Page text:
Climate summary for July 2017

A tumultuous month with record breaking rainfall for eastern South Island

A tumultuous month with record breaking rainfall for eastern South Island

New Zealand climate extremes summary July 2017


July rainfall was well above normal (>150% of the July normal) for the Greater Wellington Region, Otago and mid to south Canterbury. Rainfall was above normal (120-149% of the July normal) for large parts of the North Island and Nelson.  Below normal rainfall (50-79% of the July normal) was observed in parts of Northland, the West Coast, western Southland and western Otago.


July temperatures were near average (-0.50°C to +0.50°C of the July average) for much of the country. Temperatures were below average (-0.51°C to -1.20°C of the July average) about the districts of Hurunui, Mackenzie, Waitaki, Dunedin and Clutha as well as eastern Southland. Pockets of above average temperature (+0.51°C to +1.20°C of the July average) were observed in the Waikato and Manawatu-Whanganui.


July sunshine hours were near normal (90-109% of the July normal) for much of the country. The exceptions to this were parts of Wellington, Taranaki, Nelson and Christchurch where below normal (75-89% of the July normal) or well below normal (< 75% of the July normal) sunshine was observed.

Soil Moisture

As at 1 August 2017, soil moisture levels were near normal for virtually the entire country. Soil moisture was slightly higher than normal for coastal areas from Timaru to Dunedin.


July was a tumultuous month due to the passage of several active low pressure systems and consequently there were numerous high impact weather events throughout the month. These included a major winter storm that brought snow to sea level in Otago and Tropical Cyclone Category 1 strength winds to the Wellington Region. Most notably, record breaking rainfall in parts of Canterbury and Otago led to severe flooding and the declaration of a State of Emergency. See the Highlights and Extreme Events section for full details.

In terms of temperature, there were a handful of cold spells in July which led to new record or near-record low daily maximums and minimums being set. Despite this, frequent bouts of warm weather meant that average temperatures for all of July were near average for most of the country. Sunshine hours were also near average for much of the country despite the wet flavour to the month. This can be attributed to the nature of the rain, which was often heavy but short lived.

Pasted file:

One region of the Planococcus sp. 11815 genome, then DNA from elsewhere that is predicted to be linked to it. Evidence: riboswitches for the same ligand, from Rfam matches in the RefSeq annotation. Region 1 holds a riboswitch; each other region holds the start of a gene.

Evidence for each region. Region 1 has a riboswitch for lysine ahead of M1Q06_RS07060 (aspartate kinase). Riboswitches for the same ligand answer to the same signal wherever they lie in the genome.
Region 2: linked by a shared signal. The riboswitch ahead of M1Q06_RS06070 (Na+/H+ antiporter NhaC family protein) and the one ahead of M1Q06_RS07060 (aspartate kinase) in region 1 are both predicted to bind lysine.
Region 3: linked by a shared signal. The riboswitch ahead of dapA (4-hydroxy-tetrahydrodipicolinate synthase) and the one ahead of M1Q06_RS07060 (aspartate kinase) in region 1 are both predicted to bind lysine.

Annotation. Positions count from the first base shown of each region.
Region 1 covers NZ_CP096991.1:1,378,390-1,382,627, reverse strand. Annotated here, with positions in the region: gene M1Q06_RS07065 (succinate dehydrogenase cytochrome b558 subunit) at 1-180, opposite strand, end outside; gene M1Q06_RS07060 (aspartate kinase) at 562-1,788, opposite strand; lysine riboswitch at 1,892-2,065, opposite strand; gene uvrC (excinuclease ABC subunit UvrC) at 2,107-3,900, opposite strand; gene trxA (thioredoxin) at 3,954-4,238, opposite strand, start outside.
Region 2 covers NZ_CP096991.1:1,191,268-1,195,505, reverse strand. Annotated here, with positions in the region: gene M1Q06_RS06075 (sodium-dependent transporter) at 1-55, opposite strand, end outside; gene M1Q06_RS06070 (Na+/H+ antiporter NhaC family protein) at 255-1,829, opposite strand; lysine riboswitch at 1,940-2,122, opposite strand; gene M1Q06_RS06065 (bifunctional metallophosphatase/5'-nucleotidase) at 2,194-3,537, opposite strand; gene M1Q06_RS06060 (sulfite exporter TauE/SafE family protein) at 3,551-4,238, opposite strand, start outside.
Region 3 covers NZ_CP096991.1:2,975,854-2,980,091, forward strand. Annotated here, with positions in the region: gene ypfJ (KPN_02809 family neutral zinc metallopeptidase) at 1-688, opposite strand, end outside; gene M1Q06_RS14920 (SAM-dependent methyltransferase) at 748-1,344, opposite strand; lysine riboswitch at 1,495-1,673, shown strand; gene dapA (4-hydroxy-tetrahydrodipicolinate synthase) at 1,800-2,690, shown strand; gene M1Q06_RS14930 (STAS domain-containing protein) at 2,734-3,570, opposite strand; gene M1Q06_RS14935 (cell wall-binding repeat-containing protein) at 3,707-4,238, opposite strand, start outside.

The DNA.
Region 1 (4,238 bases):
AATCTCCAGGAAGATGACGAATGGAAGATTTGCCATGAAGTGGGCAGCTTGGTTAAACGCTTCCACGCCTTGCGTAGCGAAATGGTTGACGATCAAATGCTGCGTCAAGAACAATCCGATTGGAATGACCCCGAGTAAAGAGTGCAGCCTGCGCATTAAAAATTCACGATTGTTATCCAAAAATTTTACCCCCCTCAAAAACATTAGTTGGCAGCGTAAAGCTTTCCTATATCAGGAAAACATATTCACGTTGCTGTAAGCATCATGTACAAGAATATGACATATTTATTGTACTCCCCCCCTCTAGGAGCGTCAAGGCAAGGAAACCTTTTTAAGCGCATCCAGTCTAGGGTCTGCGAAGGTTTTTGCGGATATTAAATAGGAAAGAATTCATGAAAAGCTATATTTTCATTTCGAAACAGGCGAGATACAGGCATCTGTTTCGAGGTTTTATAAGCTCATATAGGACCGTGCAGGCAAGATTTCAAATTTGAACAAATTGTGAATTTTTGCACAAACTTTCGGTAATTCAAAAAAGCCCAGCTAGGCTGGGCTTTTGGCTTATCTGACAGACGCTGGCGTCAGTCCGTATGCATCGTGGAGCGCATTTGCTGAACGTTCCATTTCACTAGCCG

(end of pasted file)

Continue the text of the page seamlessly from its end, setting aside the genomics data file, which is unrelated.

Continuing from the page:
Further highlights:

  • The highest temperature was 19.2°C, observed at Wairoa on 20 July.
  • The lowest temperature was -14.6°C, observed at Tekapo on 29 July.
  • The highest 1-day rainfall was 197.6 mm, recorded at North Egmont on 1 July. The second highest was 161.2mm at Oamaru on 21 July.
  • The highest wind gust was 167 km/hr, observed at both Brothers Island and Mt Kaukau (Wellington) on 13 July.
  • Of the six main centres in July 2017, Auckland was the warmest, Christchurch was the coldest and least sunny, Tauranga was the sunniest and driest, and Wellington was the wettest.
  • Of the available, regularly reporting sunshine observation sites, the sunniest four locations in 2017 so far (1 January – 31 July) are Whakatane (1463 hours), Richmond (1428 hours), Blenheim (1423 hours), and Napier (1364 hours).



For further information, please contact:

Mr Chris Brandolino, Principal Scientist – Forecasting, NIWA National Climate Centre Tel. 09 375 6335

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